Implantable Glucose Sensor Successful in Pigs, Diabetic Humans Next
by Caleb Johnson — Jul 29th 2010 at 5:15PM
Thanks to new research, diabetics could one day have a long-term solution to glucose monitoring. According to Technology Review, researchers implanted glucose sensors in pigs, and have concluded that they worked successfully for two years. Now, David Gough, the bioengineer who founded the company behind the pig experiment, GlySens, is petitioning the U.S. Food and Drug Administration to approve his invention for testing in humans. If approved, this device, which has a diameter of 3 centimeters and is about 1-centimeter thick, could change the lives of diabetics.
There are other implantable glucose-monitoring devices available to diabetics, but each one must be connected via a wire to a processing unit, which has to be carried by the person and replaced every week or so. Gough's model is unique. The sensor, which would be implanted in the chest, measures glucose levels in tissue, and sends the data to a wireless receiver (like a cell phone or compute), thereby eliminating the need to continually test blood sugar. If the human trials are permitted and yield similarly successful results, this sensor could be a long-term solution for diabetes sufferers.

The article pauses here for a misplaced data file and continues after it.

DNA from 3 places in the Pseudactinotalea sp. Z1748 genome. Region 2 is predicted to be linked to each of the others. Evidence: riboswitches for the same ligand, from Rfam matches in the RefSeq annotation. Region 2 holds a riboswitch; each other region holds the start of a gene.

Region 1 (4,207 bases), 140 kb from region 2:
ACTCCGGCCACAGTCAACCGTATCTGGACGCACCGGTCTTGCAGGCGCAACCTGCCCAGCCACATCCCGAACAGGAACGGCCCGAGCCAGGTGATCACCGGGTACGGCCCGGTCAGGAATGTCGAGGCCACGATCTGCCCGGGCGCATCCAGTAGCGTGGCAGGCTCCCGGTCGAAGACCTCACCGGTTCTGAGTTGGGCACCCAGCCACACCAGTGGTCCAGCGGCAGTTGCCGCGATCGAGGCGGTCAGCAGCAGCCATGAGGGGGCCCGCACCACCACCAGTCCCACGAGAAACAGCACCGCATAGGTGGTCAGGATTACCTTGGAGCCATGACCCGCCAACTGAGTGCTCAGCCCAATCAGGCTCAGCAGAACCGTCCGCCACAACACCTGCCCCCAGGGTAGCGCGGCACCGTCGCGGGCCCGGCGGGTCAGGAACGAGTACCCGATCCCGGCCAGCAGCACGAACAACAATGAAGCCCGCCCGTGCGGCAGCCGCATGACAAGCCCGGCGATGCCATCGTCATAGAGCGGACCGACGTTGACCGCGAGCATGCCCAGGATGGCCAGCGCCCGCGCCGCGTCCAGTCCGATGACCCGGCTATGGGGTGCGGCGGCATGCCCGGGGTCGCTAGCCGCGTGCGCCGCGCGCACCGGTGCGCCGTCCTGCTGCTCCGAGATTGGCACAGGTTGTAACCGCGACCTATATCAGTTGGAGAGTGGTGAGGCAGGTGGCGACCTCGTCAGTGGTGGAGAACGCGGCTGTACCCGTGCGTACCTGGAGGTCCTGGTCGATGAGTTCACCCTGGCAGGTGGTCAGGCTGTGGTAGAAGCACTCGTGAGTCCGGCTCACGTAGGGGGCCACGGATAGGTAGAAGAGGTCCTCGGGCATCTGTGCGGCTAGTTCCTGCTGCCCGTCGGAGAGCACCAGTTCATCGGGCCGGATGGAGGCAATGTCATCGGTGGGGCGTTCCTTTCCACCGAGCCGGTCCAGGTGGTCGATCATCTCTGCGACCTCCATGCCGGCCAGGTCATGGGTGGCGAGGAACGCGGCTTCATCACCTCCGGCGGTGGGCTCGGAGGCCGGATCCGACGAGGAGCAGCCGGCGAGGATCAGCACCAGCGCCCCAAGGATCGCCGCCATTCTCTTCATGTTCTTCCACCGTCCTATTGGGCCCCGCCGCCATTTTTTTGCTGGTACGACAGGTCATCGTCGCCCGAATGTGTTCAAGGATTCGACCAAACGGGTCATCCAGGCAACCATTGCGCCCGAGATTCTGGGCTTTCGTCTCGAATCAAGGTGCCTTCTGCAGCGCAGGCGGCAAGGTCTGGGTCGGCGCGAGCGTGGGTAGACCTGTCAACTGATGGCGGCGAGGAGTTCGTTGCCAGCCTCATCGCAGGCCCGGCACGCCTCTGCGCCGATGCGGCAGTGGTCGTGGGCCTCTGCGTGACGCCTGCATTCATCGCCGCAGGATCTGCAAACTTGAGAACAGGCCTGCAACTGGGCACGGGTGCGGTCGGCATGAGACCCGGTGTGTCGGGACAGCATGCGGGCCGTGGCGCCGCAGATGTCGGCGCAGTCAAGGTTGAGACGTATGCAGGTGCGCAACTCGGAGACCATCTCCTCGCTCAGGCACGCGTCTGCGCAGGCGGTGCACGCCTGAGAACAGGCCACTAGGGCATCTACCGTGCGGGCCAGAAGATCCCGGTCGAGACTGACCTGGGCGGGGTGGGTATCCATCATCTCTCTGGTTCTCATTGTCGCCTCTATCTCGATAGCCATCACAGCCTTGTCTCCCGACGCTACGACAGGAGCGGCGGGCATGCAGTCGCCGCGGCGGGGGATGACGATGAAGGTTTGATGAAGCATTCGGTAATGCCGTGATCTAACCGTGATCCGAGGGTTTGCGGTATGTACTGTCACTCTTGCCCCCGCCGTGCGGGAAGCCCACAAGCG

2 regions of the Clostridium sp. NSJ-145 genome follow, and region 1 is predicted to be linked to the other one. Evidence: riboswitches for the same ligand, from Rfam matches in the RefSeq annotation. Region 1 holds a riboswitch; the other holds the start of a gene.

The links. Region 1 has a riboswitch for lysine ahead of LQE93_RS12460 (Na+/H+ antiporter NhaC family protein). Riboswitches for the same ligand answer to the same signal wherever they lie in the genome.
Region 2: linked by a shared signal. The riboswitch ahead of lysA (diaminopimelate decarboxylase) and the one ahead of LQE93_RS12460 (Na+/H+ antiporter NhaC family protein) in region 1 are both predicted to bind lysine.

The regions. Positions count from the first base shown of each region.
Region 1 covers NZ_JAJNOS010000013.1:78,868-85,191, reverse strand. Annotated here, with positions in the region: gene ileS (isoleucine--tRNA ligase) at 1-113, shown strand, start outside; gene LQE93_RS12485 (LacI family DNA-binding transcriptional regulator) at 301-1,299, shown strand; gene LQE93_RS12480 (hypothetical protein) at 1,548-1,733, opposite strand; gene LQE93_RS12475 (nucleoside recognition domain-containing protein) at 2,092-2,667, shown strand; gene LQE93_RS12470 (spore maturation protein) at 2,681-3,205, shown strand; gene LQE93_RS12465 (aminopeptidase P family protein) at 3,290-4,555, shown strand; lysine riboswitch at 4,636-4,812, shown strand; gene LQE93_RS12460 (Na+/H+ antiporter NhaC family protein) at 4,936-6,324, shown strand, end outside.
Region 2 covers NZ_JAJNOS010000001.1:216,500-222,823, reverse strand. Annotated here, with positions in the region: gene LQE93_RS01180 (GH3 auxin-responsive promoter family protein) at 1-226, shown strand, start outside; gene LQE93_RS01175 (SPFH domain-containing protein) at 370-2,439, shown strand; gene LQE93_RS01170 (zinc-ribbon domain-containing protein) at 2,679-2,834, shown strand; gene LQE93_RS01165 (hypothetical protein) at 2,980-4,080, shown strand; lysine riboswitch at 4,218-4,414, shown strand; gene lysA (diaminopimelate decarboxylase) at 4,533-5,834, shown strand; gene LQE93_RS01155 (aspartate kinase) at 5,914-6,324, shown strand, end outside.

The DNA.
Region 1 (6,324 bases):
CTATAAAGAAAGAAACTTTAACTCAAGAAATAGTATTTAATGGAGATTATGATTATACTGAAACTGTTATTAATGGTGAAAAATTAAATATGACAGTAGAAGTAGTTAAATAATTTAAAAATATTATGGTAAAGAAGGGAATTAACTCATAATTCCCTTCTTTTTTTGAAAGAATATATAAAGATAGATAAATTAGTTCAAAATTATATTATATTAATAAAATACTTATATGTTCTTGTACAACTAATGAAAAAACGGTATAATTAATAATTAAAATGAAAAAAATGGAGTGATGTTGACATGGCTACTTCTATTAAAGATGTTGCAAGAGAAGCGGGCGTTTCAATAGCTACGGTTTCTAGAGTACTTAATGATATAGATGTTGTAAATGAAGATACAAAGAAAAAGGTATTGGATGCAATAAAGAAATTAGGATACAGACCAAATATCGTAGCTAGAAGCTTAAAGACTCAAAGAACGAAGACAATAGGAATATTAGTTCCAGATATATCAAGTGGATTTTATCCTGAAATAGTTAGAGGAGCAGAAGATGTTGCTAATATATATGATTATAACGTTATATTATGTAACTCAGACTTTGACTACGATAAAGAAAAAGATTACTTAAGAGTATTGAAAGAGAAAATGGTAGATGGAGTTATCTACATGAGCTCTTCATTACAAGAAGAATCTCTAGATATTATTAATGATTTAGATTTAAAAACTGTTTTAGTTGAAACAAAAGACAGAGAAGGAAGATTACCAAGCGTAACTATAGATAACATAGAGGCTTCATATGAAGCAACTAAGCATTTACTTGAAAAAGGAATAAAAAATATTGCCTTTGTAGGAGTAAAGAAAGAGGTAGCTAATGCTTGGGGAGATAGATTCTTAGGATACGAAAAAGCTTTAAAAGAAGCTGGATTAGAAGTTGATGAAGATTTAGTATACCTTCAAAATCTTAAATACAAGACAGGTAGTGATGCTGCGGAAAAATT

We've seen our diabetic friends prick their fingers enough times to know a small implant would be a major improvement. Also, a device that continuously measures blood-sugar levels and gives accurate readings will allow users to see trends in their health (e.g., spikes in sugar during times of stress). That may mean longer, healthier and happier lives for those that currently invest large amounts of time and energy into insulin management. [From: Technology Review]
Next Discussion: Thank You »